Each year, an estimated 2.5 million people in the U.S. sustain a traumatic brain injury. The impact on their families and caregivers is immense. This fact sheet discusses traumatic brain injury (TBI) and its consequences, and provides information about the helpful resources available to families caring for a loved one affected by TBI.
Traumatic brain injury, also called brain injury or head injury, occurs when a blow or jolt to the head results in damage to the brain. TBIs range in severity from mild to severe.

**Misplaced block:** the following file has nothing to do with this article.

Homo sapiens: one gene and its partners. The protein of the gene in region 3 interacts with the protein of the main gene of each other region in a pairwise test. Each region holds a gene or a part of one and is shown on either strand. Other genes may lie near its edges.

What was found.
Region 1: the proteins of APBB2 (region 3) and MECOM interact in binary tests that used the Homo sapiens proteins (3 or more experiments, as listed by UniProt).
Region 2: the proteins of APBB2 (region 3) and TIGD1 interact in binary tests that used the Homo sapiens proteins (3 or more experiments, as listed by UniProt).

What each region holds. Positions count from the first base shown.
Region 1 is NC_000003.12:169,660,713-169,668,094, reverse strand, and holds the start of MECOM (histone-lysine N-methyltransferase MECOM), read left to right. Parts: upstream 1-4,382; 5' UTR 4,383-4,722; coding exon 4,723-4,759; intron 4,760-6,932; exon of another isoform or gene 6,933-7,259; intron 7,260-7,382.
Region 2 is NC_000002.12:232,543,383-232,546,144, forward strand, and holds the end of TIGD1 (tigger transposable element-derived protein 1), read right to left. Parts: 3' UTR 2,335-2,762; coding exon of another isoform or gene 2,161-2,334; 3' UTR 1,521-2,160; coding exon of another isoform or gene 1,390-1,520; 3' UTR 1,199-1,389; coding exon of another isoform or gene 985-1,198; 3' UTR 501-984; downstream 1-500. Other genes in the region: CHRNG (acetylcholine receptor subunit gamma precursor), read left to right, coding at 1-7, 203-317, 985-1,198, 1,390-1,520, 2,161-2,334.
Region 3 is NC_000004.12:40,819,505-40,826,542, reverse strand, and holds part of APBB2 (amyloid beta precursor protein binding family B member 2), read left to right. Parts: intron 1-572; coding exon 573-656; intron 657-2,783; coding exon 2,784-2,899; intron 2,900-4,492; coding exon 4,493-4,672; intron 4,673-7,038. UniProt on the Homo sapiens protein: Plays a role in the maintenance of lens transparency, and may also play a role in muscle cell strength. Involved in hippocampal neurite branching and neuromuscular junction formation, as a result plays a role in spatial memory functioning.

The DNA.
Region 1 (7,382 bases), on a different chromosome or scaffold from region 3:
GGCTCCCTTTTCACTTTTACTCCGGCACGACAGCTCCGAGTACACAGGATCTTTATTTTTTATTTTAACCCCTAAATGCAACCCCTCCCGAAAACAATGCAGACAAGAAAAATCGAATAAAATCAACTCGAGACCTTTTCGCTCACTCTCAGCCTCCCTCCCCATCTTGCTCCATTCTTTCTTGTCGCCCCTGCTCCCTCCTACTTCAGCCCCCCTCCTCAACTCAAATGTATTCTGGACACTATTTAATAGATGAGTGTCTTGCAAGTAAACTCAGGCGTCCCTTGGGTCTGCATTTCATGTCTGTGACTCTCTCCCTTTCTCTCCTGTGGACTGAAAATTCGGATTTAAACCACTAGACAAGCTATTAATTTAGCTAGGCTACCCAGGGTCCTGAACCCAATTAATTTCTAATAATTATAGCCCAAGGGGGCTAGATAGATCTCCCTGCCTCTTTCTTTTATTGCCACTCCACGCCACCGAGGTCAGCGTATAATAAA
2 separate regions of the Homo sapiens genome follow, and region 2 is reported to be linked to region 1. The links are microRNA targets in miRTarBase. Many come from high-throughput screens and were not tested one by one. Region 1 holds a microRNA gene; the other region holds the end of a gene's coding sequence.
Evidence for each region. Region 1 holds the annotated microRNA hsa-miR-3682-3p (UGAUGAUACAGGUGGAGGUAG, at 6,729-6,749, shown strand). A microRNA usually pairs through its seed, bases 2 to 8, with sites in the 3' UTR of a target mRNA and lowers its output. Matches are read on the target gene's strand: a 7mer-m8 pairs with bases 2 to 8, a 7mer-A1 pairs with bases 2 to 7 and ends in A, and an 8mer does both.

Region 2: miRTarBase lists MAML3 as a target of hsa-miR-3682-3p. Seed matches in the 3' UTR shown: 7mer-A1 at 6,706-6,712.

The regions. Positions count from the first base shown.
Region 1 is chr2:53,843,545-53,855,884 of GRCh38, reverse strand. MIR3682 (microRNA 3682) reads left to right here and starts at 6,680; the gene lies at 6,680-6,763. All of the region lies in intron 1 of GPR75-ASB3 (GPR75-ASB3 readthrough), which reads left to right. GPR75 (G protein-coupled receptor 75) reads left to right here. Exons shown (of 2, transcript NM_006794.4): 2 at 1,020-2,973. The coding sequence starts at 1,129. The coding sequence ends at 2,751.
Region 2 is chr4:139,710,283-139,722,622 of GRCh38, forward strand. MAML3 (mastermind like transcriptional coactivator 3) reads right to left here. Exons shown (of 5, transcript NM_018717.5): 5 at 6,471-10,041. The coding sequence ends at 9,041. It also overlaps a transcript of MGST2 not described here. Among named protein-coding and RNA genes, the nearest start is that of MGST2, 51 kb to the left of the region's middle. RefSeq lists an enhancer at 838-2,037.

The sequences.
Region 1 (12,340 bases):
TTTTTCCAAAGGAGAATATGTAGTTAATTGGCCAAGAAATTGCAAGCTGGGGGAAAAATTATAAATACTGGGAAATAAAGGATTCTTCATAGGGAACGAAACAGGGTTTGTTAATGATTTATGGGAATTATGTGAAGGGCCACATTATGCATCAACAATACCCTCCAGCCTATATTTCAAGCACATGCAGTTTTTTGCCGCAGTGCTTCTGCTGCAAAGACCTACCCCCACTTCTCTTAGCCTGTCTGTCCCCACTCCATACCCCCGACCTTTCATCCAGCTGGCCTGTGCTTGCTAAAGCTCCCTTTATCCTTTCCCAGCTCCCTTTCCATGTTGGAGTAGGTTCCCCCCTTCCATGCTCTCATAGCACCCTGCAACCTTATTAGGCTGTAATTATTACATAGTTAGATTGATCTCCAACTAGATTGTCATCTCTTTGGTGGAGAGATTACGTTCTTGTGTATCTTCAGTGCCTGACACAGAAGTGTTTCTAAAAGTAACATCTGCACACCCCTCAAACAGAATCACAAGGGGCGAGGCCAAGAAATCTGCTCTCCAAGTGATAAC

Support or "self-help" groups are formed by people who share common concerns. The groups may be participant-initiated or sponsored by a health care institution, social services agency or nonprofit organization.
A degenerative or terminal illness, or an accident involving a family member, is a traumatic experience for spouse, parents, children and other relatives. Support groups allow those facing the difficult task of daily caregiving to benefit from interaction and support from other people in similar situations.
My son Neil was seventeen when he sustained a traumatic brain injury at the hands of a drunk driver who hit him and his girlfriend Trista as they were walking. Trista was killed. That was ten years ago.